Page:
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July 01, 2006

Inside Delta Society

By: Michelle Richards

The Delta Society (www.deltasociety.org) is one of the top two most well-known and respected professional organizations that certify animals to do therapy work. The other top organization is Therapy Dogs International, Inc. – TDI (www.tdi-dog.org).

The Delta Society certifies you as a team – the handler and the animal. Once you are certified, you are referred to as a Pet Partner team. There are two classes of therapy work you can volunteer to do. One is called animal-assisted activity-AAA and the other is called animal-assisted therapy-AAT.

Animal-assisted activity-AAA- involves therapy work in retirement homes, hospitals, schools or libraries and just being there with people. You may sit and visit with someone while they pet your dog or you may be able to show off some of your dog’s tricks!

Animal-assisted therapy-AAT- is working with health care professionals during their therapy sessions with patients. For example, you may work with a speech therapist and a child with autism or you may work with a physical therapist and a patient who is recovering from a stroke. AAT-animal-assisted therapy has you and your dog involved in the actual therapy session.

The Delta Society allows you to purchase the team manual directly from their website and do a home-study or you can join a therapy dog class. The test is the same no matter how you prepare. The Delta Society tests and certifies you and your pet as a team. Hence the name Pet Partners.

The Delta Society also certifies other animals. Therapy work is not just for dogs you know! You can also certify cats, birds, rabbits, hamsters, guinea pigs, domestic rats, horses, donkeys, llamas, goats, miniature pigs, potbellied pigs, cows and chickens!

Okay, back to dogs. To prepare for the Delta Society certification test for dogs, basic obedience commands are necessary along with the ability to have calm interactions with other people and dogs. If your dog has been through a basic obedience class and has solid skills such as sit, down, stay and come; you should have the obedience part covered. If your dog is an AKC Canine Good Citizen, you would be ready to test. The AKC and the Delta Society worked together in creating the criteria for the Delta Society test. Much of what is required in the Delta Society test is based on the Canine Good Citizen test criteria.

The Delta Society test is meant to mimic what typical interactions will be like whether you are out doing animal-assisted activities or animal-assisted therapy. You must know your dog and be able to read when they are becoming stressed or uncomfortable in a situation. YOU are an active member of the team. This is not like being in the obedience ring. Think of being at the Cedarburg Strawberry Festival with your dog and someone comes up and asks if their kids can pet your dog. You would be involved in that interaction with your dog. You would watch to make sure they were petting / handling your dog appropriately. You would watch for signs to tell you that your dog is uncomfortable or they had had enough. This is what makes a great Pet Partner team.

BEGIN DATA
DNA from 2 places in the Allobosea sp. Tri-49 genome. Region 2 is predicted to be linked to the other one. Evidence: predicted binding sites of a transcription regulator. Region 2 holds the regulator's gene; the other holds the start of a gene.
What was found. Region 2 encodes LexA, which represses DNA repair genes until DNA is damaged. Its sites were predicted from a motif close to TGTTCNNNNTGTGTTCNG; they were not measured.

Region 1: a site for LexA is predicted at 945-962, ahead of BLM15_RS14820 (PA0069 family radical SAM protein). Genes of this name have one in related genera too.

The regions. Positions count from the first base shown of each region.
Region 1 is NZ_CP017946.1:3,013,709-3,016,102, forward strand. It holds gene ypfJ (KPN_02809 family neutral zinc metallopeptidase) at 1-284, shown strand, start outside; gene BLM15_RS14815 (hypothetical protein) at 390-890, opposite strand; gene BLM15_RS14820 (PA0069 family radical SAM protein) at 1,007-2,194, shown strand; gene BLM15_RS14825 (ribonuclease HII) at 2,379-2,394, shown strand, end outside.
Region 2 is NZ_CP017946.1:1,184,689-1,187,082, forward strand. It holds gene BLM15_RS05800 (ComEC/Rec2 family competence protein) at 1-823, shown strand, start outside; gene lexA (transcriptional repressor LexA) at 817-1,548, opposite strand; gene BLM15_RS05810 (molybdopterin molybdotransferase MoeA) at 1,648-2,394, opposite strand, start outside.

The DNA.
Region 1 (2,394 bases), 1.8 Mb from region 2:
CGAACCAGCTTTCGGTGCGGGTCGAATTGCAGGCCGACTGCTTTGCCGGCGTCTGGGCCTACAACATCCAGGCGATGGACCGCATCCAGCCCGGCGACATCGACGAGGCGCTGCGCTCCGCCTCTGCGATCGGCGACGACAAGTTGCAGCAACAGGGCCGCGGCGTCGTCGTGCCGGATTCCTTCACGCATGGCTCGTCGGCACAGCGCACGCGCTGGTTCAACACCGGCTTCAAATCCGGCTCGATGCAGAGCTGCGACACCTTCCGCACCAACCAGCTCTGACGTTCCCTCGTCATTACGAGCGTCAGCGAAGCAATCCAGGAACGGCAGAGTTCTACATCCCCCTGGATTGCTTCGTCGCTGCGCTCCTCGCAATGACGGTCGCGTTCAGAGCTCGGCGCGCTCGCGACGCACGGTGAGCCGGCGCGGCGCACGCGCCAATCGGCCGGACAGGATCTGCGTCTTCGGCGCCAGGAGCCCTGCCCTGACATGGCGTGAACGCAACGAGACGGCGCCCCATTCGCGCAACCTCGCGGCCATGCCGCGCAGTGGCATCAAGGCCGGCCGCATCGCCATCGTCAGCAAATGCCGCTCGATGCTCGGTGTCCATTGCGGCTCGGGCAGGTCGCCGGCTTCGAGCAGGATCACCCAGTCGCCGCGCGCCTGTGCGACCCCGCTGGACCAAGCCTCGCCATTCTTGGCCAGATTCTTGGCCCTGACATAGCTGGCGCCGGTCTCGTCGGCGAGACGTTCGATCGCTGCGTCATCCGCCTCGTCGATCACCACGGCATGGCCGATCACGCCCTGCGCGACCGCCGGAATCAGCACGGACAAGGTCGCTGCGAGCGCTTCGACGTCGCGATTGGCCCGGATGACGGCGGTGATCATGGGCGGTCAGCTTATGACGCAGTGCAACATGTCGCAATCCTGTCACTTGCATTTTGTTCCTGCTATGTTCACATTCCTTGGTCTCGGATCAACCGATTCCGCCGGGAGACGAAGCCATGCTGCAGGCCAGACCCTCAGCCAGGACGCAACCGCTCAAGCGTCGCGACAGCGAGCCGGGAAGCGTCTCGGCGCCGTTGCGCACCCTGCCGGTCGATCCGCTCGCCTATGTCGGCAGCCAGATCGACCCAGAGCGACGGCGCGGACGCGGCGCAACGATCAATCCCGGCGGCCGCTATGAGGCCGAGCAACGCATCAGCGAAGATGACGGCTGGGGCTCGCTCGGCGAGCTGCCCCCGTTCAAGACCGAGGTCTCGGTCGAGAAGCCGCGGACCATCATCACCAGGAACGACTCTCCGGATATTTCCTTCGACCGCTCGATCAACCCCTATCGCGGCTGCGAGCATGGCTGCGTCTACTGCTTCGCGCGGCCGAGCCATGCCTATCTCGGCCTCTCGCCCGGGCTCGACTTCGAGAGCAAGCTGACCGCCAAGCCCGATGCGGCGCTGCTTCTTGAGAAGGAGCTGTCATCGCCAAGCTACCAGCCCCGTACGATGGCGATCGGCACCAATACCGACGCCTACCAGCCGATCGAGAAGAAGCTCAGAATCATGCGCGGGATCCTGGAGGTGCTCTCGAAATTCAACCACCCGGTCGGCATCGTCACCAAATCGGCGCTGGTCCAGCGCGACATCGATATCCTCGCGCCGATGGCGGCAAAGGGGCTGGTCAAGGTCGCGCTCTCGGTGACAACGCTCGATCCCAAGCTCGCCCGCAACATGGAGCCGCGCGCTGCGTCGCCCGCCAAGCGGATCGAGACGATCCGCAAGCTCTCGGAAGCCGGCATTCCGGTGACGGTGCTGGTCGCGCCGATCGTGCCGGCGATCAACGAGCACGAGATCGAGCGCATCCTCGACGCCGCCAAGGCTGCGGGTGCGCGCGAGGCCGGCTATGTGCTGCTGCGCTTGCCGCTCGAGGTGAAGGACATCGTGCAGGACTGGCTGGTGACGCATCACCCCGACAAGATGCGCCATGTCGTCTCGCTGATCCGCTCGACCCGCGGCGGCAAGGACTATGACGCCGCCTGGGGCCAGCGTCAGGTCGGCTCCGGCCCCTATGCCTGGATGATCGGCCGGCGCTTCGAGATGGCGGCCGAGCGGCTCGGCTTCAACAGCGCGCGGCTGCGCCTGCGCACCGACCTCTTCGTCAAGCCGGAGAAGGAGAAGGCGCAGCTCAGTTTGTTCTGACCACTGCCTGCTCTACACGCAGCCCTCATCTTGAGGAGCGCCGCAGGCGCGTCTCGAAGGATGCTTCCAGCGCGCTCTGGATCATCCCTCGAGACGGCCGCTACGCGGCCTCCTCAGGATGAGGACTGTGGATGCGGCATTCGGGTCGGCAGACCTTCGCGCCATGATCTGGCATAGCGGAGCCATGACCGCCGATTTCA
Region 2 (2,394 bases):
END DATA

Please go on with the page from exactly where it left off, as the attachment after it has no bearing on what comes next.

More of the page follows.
Again, these individual components of the test are meant to mimic what you will typically encounter. The actual test includes the following exercises:
- Meeting and greeting a friendly stranger
- Allowing someone to groom your dog
- Meeting and greeting another Pet Partner team (human & dog)
- Walking casually through a crowd
- Reacting to a distraction – such as crutches being dropped on the floor
- Reacting to a staggering / gesturing individual
- Reacting to an argument being staged
- Heeling with your dog
- Demonstrating your dog knows the following commands and can perform them:
- Sit
- Down
- Stay
- Leave It
- Come / recall away from someone petting them

Upon successful completion of your certification test, you submit your completed registration packet along with a photo of you and your dog to the Delta Society. Part of the registration packet is a health screening form which your veterinarian is required to complete and sign. There is a fee for registration and you are required to recertify and re-register every two years.

Please understand that training your dog to be a therapy dog does NOT make them a service dog. Therapy dogs have no more rights out in public than companion animals do. Service / assistance dogs have rights under the ADA-Americans with disabilities act – therapy dogs do not.

Therapy work is a great way to get out with your dog and volunteer in your community! If you are interested or would like more information – please visit the websites listed above.

Michelle Richards is the owner as well as one of five trainers and twelve Playologists at Happy Hounds, LLC a doggie daycare and dog training facility in Germantown. She is a member of the APDT (Association of Pet Dog Trainers), a certified evaluator for the AKC Canine Good Citizen (CGC) program and is American Red Cross Pet First Aid and CPR certified. Michelle has certified her two Labrador Retrievers and Rottweiler as Delta Society Pet Partners as well as AKC Canine Good Citizens.

Happy Hounds is located at N115 W19150 Edison Drive (in the industrial park off of Hwy 41/45 at Mequon Road) in Germantown. For more information please visit our website:
www.happyhoundswi.com or call us at (262)502-DOGS (3647).

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